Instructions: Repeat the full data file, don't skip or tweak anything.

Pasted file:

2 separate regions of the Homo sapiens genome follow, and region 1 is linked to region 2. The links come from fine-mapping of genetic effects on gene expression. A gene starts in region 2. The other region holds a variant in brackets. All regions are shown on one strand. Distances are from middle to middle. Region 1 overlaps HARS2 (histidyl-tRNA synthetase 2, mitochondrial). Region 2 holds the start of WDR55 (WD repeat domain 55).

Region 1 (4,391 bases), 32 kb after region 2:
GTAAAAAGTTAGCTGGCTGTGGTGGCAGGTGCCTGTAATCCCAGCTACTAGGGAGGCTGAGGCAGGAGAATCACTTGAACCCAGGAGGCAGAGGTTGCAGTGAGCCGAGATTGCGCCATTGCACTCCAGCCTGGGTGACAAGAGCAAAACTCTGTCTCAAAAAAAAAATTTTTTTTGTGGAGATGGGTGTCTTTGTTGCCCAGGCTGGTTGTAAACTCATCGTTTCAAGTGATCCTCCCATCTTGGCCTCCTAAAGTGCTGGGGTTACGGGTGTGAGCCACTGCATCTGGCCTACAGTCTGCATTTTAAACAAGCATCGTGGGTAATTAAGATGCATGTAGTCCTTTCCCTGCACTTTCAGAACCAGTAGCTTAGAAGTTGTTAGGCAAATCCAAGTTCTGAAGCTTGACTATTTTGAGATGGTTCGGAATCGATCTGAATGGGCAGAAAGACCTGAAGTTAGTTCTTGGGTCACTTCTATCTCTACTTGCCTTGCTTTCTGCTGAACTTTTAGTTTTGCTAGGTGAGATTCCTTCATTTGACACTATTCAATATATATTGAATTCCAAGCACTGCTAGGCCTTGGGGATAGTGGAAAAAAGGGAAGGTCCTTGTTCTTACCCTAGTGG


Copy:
2 separate regions of the Homo sapiens genome follow, and region 1 is linked to region 2. The links come from fine-mapping of genetic effects on gene expression. A gene starts in region 2. The other region holds a variant in brackets. All regions are shown on one strand. Distances are from middle to middle. Region 1 overlaps HARS2 (histidyl-tRNA synthetase 2, mitochondrial). Region 2 holds the start of WDR55 (WD repeat domain 55).

Region 1 (4,391 bases), 32 kb after region 2:
GTAAAAAGTTAGCTGGCTGTGGTGGCAGGTGCCTGTAATCCCAGCTACTAGGGAGGCTGAGGCAGGAGAATCACTTGAACCCAGGAGGCAGAGGTTGCAGTGAGCCGAGATTGCGCCATTGCACTCCAGCCTGGGTGACAAGAGCAAAACTCTGTCTCAAAAAAAAAATTTTTTTTGTGGAGATGGGTGTCTTTGTTGCCCAGGCTGGTTGTAAACTCATCGTTTCAAGTGATCCTCCCATCTTGGCCTCCTAAAGTGCTGGGGTTACGGGTGTGAGCCACTGCATCTGGCCTACAGTCTGCATTTTAAACAAGCATCGTGGGTAATTAAGATGCATGTAGTCCTTTCCCTGCACTTTCAGAACCAGTAGCTTAGAAGTTGTTAGGCAAATCCAAGTTCTGAAGCTTGACTATTTTGAGATGGTTCGGAATCGATCTGAATGGGCAGAAAGACCTGAAGTTAGTTCTTGGGTCACTTCTATCTCTACTTGCCTTGCTTTCTGCTGAACTTTTAGTTTTGCTAGGTGAGATTCCTTCATTTGACACTATTCAATATATATTGAATTCCAAGCACTGCTAGGCCTTGGGGATAGTGGAAAAAAGGGAAGGTCCTTGTTCTTACCCTAGTGG